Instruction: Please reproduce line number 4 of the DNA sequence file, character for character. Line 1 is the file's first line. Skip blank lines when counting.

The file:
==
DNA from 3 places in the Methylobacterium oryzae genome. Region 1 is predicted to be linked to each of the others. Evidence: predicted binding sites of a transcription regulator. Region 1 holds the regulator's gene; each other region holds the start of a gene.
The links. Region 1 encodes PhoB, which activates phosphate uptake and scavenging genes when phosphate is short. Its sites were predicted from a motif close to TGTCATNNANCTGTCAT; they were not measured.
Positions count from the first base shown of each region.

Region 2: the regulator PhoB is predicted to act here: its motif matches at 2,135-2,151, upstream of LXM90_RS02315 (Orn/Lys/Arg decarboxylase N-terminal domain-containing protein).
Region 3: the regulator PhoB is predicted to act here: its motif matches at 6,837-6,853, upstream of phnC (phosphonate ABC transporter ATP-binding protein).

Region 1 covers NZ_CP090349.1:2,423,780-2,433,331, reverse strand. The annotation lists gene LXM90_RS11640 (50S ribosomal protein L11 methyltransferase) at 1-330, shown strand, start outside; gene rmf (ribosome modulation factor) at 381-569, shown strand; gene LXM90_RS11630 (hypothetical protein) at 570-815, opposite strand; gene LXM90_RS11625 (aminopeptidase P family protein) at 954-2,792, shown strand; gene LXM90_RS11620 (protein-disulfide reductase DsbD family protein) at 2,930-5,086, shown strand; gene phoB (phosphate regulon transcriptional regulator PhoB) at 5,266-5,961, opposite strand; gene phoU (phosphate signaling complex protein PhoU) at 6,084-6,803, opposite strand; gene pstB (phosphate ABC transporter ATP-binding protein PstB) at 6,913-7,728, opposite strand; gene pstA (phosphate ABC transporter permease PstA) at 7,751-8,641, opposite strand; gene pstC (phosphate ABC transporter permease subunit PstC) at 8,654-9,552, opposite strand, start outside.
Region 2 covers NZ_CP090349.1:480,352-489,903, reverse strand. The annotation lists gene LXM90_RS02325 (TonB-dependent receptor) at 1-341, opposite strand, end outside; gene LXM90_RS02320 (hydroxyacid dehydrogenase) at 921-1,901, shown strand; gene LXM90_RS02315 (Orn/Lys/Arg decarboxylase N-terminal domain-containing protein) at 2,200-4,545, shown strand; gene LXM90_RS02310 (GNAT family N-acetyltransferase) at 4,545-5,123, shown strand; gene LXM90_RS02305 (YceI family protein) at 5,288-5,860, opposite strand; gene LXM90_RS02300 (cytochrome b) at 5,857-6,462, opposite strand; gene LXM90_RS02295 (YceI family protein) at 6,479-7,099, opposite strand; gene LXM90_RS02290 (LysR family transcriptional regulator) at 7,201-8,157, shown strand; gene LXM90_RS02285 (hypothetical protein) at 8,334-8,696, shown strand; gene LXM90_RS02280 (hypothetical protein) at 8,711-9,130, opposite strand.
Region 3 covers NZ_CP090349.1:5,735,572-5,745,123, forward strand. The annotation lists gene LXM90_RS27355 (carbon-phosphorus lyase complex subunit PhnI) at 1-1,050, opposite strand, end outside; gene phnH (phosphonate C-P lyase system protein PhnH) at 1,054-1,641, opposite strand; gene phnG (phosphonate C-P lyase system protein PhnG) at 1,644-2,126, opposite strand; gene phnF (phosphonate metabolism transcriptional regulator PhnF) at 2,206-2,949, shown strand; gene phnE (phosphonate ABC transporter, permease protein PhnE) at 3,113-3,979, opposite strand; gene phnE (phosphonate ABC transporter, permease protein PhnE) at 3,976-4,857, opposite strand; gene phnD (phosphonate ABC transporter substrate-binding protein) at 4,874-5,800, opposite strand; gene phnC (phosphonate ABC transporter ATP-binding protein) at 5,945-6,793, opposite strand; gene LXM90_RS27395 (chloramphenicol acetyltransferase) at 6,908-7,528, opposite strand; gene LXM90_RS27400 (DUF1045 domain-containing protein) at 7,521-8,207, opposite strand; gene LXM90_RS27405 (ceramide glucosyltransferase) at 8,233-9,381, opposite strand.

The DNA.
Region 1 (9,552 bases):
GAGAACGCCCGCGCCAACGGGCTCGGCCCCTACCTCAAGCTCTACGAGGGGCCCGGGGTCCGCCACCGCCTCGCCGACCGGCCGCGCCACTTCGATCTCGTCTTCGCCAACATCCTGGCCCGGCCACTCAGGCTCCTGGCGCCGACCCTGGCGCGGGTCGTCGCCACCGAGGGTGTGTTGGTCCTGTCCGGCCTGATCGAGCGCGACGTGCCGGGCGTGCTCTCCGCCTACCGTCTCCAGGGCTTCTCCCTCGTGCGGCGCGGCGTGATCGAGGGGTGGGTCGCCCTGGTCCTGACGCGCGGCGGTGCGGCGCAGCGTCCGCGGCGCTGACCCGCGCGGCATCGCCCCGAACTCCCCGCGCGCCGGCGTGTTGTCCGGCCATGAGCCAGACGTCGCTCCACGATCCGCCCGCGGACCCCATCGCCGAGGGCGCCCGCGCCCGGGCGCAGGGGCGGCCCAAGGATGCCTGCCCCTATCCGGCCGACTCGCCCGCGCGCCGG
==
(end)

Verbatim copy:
Region 2: the regulator PhoB is predicted to act here: its motif matches at 2,135-2,151, upstream of LXM90_RS02315 (Orn/Lys/Arg decarboxylase N-terminal domain-containing protein).